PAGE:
Online survey of the perceived need for ethics support in a large National Health Service Foundation Trust

Clinical Ethics 5 (4):201-206 (2010)

This article explores the attitudes of consultants in a large UK teaching hospital to the need for formal clinical ethics support. Data obtained through an anonymous online questionnaire illustrate the ways in which consultants deal with clinical ethical dilemmas and their confidence in such decision-making. In the absence of formal ethics support a large proportion of consultants who took part in the survey said that they would consult with colleagues when faced with a clinical ethical dilemma and the majority considered that this satisfactorily resolved the issue. However, 80% of respondents stated that they would find a form of ethics support within the Trust to be useful. Consultants also noted the reasons for, and barriers to, using ethics support. The response rate to the survey was low, perhaps indicating a lack of interest in the topic or that clinical ethics discussion is of low priority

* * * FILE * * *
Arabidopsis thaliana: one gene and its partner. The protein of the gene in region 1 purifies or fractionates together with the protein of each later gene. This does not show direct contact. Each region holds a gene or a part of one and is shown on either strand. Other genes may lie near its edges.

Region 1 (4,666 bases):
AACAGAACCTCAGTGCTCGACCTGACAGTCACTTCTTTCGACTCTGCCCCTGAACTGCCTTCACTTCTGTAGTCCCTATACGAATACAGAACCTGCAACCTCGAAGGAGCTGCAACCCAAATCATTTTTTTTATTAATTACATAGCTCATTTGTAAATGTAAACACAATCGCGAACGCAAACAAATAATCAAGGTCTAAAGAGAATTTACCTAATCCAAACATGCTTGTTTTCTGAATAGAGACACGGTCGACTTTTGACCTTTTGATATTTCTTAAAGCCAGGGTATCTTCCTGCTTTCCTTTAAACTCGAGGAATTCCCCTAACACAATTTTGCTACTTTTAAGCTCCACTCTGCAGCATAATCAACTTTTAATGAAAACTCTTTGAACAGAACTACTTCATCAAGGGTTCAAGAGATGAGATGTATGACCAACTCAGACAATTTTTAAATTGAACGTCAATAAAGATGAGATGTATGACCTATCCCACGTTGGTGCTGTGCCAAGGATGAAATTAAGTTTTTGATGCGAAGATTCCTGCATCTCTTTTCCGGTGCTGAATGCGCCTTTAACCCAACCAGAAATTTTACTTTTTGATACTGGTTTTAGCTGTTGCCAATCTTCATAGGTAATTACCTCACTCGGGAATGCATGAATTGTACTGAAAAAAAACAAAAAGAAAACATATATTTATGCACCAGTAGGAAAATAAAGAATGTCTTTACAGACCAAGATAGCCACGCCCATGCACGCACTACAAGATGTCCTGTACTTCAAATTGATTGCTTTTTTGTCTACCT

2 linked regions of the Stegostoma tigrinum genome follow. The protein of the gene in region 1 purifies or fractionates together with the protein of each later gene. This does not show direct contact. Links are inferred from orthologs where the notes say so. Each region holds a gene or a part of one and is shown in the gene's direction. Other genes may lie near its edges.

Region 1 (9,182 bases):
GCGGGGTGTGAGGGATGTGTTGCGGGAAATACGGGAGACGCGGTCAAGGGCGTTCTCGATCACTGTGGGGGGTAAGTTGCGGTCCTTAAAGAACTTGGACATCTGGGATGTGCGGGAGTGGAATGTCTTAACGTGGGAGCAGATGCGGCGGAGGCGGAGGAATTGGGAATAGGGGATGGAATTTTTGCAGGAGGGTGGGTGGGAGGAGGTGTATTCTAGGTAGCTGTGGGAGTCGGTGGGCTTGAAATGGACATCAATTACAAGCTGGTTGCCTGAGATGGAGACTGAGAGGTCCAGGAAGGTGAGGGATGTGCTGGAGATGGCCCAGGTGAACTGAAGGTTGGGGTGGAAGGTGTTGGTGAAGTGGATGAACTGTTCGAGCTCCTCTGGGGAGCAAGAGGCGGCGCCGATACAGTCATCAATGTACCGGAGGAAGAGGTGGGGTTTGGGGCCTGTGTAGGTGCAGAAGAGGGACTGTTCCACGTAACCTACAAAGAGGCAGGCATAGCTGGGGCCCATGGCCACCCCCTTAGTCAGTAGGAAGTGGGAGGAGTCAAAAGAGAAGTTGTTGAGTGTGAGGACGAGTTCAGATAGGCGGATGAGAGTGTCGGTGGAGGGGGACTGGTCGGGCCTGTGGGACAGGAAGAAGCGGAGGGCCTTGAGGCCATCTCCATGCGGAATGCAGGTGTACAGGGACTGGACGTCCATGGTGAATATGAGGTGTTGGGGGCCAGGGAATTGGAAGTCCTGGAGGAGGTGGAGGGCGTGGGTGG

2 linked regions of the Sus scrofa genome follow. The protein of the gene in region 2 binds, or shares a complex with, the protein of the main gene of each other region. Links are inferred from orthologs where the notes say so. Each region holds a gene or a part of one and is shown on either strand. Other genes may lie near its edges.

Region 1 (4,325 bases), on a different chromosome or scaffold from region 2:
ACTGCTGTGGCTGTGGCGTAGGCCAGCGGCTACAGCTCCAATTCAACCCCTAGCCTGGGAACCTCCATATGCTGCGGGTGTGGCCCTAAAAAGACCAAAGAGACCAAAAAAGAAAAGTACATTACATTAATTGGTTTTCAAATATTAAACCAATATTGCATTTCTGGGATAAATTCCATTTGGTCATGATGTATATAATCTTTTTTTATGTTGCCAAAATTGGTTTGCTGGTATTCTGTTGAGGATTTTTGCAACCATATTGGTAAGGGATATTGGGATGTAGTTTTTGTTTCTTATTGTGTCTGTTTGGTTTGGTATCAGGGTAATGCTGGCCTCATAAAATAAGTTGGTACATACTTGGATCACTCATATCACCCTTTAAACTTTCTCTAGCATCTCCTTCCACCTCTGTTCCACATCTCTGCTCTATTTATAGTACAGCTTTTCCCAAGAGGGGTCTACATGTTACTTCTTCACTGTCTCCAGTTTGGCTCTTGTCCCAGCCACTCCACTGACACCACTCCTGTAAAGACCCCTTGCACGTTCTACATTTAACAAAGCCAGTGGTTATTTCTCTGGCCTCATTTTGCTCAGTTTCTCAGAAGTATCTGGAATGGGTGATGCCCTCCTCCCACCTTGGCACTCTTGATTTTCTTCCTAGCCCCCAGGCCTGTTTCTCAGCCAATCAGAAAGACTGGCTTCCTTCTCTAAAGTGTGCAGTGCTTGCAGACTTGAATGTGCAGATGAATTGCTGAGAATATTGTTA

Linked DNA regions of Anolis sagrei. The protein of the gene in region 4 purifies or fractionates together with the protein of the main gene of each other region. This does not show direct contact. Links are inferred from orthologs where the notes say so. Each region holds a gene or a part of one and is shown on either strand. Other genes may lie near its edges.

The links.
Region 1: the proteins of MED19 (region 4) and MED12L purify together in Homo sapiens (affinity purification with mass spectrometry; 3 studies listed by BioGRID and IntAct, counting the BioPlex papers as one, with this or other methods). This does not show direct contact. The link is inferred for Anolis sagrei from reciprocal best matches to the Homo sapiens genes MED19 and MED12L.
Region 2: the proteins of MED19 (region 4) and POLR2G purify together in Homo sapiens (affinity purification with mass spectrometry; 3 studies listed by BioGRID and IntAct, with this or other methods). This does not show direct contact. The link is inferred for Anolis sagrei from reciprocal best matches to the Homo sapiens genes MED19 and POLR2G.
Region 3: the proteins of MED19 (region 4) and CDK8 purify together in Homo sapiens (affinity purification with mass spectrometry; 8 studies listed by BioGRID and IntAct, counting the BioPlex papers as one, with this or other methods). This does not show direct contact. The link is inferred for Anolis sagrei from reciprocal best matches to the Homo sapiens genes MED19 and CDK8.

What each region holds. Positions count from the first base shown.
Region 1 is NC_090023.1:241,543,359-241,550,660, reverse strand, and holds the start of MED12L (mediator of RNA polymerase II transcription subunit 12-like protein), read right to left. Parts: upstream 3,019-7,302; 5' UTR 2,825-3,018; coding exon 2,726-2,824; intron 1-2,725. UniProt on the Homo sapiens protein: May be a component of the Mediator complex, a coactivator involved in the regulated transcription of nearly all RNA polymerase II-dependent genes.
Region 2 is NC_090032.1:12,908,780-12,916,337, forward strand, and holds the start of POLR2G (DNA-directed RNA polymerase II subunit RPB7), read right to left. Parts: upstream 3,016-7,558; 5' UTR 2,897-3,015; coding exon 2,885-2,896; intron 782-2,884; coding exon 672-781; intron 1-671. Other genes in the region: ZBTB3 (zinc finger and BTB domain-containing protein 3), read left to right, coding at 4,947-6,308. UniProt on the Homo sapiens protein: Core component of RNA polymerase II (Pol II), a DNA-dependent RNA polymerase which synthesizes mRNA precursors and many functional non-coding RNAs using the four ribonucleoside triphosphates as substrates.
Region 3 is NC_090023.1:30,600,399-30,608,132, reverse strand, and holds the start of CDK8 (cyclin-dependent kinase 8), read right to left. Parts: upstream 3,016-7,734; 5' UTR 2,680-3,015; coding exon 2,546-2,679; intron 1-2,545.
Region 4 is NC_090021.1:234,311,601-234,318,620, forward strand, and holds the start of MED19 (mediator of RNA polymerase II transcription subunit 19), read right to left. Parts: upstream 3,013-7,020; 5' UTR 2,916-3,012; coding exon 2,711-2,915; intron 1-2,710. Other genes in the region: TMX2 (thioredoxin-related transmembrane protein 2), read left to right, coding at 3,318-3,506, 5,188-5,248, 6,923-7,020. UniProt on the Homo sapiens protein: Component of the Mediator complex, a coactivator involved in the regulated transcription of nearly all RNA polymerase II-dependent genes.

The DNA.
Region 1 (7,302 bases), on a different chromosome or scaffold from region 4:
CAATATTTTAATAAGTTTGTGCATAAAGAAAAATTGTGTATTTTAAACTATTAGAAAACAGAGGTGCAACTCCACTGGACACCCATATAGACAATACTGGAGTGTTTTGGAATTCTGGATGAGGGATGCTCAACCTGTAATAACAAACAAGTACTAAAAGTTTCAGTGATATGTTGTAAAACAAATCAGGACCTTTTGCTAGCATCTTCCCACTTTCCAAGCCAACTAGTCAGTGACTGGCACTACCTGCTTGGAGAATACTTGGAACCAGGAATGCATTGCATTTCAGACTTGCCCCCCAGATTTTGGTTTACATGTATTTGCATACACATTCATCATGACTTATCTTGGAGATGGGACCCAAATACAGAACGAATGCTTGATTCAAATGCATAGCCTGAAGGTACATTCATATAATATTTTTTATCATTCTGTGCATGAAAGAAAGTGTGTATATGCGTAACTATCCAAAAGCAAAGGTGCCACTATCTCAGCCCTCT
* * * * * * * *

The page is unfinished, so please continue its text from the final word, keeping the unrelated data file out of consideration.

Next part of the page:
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DOI 10.1258/ce.2010.010037
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